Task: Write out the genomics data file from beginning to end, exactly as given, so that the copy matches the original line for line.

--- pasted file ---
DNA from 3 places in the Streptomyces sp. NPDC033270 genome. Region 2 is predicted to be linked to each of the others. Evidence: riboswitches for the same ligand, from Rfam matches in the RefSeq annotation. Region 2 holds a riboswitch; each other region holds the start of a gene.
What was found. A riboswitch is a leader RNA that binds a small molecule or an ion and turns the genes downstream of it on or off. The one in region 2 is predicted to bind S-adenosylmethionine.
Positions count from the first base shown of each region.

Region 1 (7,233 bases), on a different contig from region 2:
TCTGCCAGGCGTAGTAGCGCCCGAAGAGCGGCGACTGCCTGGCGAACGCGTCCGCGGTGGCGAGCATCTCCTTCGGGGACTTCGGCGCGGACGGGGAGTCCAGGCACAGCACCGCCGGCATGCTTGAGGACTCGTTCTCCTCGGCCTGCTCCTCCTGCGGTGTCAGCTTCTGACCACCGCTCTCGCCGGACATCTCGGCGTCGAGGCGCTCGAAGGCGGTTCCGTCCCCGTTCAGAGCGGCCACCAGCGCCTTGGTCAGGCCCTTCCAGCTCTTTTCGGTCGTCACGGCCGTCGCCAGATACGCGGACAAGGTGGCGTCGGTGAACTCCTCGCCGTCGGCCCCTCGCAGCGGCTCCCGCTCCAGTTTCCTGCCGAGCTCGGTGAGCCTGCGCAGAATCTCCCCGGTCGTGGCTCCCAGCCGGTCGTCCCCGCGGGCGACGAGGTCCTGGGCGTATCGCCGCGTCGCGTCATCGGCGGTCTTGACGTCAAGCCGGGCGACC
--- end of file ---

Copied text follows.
DNA from 3 places in the Streptomyces sp. NPDC033270 genome. Region 2 is predicted to be linked to each of the others. Evidence: riboswitches for the same ligand, from Rfam matches in the RefSeq annotation. Region 2 holds a riboswitch; each other region holds the start of a gene.
What was found. A riboswitch is a leader RNA that binds a small molecule or an ion and turns the genes downstream of it on or off. The one in region 2 is predicted to bind S-adenosylmethionine.
Positions count from the first base shown of each region.

Region 1 (7,233 bases), on a different contig from region 2:
TCTGCCAGGCGTAGTAGCGCCCGAAGAGCGGCGACTGCCTGGCGAACGCGTCCGCGGTGGCGAGCATCTCCTTCGGGGACTTCGGCGCGGACGGGGAGTCCAGGCACAGCACCGCCGGCATGCTTGAGGACTCGTTCTCCTCGGCCTGCTCCTCCTGCGGTGTCAGCTTCTGACCACCGCTCTCGCCGGACATCTCGGCGTCGAGGCGCTCGAAGGCGGTTCCGTCCCCGTTCAGAGCGGCCACCAGCGCCTTGGTCAGGCCCTTCCAGCTCTTTTCGGTCGTCACGGCCGTCGCCAGATACGCGGACAAGGTGGCGTCGGTGAACTCCTCGCCGTCGGCCCCTCGCAGCGGCTCCCGCTCCAGTTTCCTGCCGAGCTCGGTGAGCCTGCGCAGAATCTCCCCGGTCGTGGCTCCCAGCCGGTCGTCCCCGCGGGCGACGAGGTCCTGGGCGTATCGCCGCGTCGCGTCATCGGCGGTCTTGACGTCAAGCCGGGCGACC